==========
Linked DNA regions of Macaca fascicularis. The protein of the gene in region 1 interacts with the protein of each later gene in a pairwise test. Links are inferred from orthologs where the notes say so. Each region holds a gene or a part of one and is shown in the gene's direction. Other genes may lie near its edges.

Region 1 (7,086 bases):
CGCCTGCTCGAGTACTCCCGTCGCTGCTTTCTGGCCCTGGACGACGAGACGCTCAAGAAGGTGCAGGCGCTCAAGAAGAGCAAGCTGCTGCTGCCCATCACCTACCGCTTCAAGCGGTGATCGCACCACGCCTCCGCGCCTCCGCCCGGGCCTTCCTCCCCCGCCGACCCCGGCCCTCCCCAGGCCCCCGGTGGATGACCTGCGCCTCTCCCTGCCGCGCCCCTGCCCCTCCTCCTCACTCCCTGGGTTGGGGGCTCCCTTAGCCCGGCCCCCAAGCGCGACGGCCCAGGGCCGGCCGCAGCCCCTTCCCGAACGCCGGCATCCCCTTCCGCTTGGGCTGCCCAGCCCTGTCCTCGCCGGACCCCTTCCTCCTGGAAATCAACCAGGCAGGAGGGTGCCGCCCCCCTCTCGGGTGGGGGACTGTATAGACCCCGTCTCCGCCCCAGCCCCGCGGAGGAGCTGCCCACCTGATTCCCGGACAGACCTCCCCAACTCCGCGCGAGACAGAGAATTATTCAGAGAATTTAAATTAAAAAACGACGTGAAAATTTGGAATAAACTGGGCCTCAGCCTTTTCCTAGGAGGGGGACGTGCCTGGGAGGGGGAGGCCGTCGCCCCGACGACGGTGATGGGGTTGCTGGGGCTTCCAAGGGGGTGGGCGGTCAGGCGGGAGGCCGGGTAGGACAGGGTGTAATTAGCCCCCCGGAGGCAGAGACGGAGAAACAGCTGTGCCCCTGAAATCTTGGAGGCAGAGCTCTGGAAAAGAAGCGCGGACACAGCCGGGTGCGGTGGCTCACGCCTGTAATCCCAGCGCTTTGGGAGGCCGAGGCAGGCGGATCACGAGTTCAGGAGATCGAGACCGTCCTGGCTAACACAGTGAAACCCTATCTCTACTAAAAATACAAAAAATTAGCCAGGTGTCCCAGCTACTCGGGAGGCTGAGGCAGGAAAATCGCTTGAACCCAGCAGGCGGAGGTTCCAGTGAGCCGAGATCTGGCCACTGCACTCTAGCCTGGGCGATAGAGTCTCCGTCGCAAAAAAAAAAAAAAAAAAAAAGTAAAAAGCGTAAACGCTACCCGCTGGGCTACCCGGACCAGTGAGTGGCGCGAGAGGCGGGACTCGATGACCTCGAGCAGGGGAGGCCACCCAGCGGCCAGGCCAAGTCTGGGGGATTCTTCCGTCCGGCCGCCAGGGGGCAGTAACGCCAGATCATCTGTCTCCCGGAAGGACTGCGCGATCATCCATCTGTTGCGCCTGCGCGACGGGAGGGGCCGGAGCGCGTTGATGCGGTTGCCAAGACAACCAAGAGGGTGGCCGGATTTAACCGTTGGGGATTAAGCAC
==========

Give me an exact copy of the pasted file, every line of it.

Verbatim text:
Linked DNA regions of Macaca fascicularis. The protein of the gene in region 1 interacts with the protein of each later gene in a pairwise test. Links are inferred from orthologs where the notes say so. Each region holds a gene or a part of one and is shown in the gene's direction. Other genes may lie near its edges.

Region 1 (7,086 bases):
CGCCTGCTCGAGTACTCCCGTCGCTGCTTTCTGGCCCTGGACGACGAGACGCTCAAGAAGGTGCAGGCGCTCAAGAAGAGCAAGCTGCTGCTGCCCATCACCTACCGCTTCAAGCGGTGATCGCACCACGCCTCCGCGCCTCCGCCCGGGCCTTCCTCCCCCGCCGACCCCGGCCCTCCCCAGGCCCCCGGTGGATGACCTGCGCCTCTCCCTGCCGCGCCCCTGCCCCTCCTCCTCACTCCCTGGGTTGGGGGCTCCCTTAGCCCGGCCCCCAAGCGCGACGGCCCAGGGCCGGCCGCAGCCCCTTCCCGAACGCCGGCATCCCCTTCCGCTTGGGCTGCCCAGCCCTGTCCTCGCCGGACCCCTTCCTCCTGGAAATCAACCAGGCAGGAGGGTGCCGCCCCCCTCTCGGGTGGGGGACTGTATAGACCCCGTCTCCGCCCCAGCCCCGCGGAGGAGCTGCCCACCTGATTCCCGGACAGACCTCCCCAACTCCGCGCGAGACAGAGAATTATTCAGAGAATTTAAATTAAAAAACGACGTGAAAATTTGGAATAAACTGGGCCTCAGCCTTTTCCTAGGAGGGGGACGTGCCTGGGAGGGGGAGGCCGTCGCCCCGACGACGGTGATGGGGTTGCTGGGGCTTCCAAGGGGGTGGGCGGTCAGGCGGGAGGCCGGGTAGGACAGGGTGTAATTAGCCCCCCGGAGGCAGAGACGGAGAAACAGCTGTGCCCCTGAAATCTTGGAGGCAGAGCTCTGGAAAAGAAGCGCGGACACAGCCGGGTGCGGTGGCTCACGCCTGTAATCCCAGCGCTTTGGGAGGCCGAGGCAGGCGGATCACGAGTTCAGGAGATCGAGACCGTCCTGGCTAACACAGTGAAACCCTATCTCTACTAAAAATACAAAAAATTAGCCAGGTGTCCCAGCTACTCGGGAGGCTGAGGCAGGAAAATCGCTTGAACCCAGCAGGCGGAGGTTCCAGTGAGCCGAGATCTGGCCACTGCACTCTAGCCTGGGCGATAGAGTCTCCGTCGCAAAAAAAAAAAAAAAAAAAAAGTAAAAAGCGTAAACGCTACCCGCTGGGCTACCCGGACCAGTGAGTGGCGCGAGAGGCGGGACTCGATGACCTCGAGCAGGGGAGGCCACCCAGCGGCCAGGCCAAGTCTGGGGGATTCTTCCGTCCGGCCGCCAGGGGGCAGTAACGCCAGATCATCTGTCTCCCGGAAGGACTGCGCGATCATCCATCTGTTGCGCCTGCGCGACGGGAGGGGCCGGAGCGCGTTGATGCGGTTGCCAAGACAACCAAGAGGGTGGCCGGATTTAACCGTTGGGGATTAAGCAC